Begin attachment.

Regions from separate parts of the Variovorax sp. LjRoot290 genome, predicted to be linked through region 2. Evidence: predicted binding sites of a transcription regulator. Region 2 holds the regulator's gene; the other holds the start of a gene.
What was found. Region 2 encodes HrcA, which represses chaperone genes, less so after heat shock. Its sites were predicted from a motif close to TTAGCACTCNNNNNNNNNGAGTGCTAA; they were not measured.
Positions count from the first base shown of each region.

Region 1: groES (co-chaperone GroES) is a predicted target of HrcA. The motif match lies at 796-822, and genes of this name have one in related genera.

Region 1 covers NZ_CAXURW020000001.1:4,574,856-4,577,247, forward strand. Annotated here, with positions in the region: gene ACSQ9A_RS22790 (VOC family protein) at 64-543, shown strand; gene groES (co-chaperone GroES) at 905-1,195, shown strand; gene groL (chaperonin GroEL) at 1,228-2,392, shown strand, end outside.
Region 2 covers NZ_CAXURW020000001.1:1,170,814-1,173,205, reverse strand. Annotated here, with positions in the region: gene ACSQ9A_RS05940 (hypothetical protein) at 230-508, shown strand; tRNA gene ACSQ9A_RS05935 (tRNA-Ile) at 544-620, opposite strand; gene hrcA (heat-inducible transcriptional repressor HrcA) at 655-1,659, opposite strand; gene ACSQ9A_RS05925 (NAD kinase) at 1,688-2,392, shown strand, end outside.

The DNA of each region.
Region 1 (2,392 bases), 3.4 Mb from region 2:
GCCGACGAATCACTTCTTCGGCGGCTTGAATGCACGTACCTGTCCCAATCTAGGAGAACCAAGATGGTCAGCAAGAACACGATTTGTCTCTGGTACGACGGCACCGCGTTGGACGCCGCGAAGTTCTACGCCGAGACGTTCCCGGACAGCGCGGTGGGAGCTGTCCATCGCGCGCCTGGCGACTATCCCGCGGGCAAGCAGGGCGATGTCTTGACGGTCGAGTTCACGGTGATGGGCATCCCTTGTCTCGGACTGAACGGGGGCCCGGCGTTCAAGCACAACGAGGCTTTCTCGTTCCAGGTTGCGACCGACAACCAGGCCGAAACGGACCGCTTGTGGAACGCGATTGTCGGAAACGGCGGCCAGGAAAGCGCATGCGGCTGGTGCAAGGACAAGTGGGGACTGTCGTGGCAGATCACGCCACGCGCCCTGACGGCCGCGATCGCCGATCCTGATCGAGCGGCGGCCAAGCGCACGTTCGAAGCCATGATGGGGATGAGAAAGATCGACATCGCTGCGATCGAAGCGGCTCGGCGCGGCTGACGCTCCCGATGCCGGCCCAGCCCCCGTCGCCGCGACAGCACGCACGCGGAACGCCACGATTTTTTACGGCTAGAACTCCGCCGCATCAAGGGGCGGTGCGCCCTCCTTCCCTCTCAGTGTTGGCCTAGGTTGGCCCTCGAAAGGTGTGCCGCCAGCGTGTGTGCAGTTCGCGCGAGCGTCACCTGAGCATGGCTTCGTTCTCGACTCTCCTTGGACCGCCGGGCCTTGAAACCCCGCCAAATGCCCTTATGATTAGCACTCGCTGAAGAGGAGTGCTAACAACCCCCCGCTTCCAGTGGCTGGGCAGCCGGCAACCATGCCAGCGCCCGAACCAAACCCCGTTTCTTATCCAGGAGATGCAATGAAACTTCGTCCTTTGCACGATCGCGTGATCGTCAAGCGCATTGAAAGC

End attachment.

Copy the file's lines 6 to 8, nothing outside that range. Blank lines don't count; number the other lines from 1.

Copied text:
Region 2 covers NZ_CAXURW020000001.1:1,170,814-1,173,205, reverse strand. Annotated here, with positions in the region: gene ACSQ9A_RS05940 (hypothetical protein) at 230-508, shown strand; tRNA gene ACSQ9A_RS05935 (tRNA-Ile) at 544-620, opposite strand; gene hrcA (heat-inducible transcriptional repressor HrcA) at 655-1,659, opposite strand; gene ACSQ9A_RS05925 (NAD kinase) at 1,688-2,392, shown strand, end outside.

The DNA of each region.
Region 1 (2,392 bases), 3.4 Mb from region 2: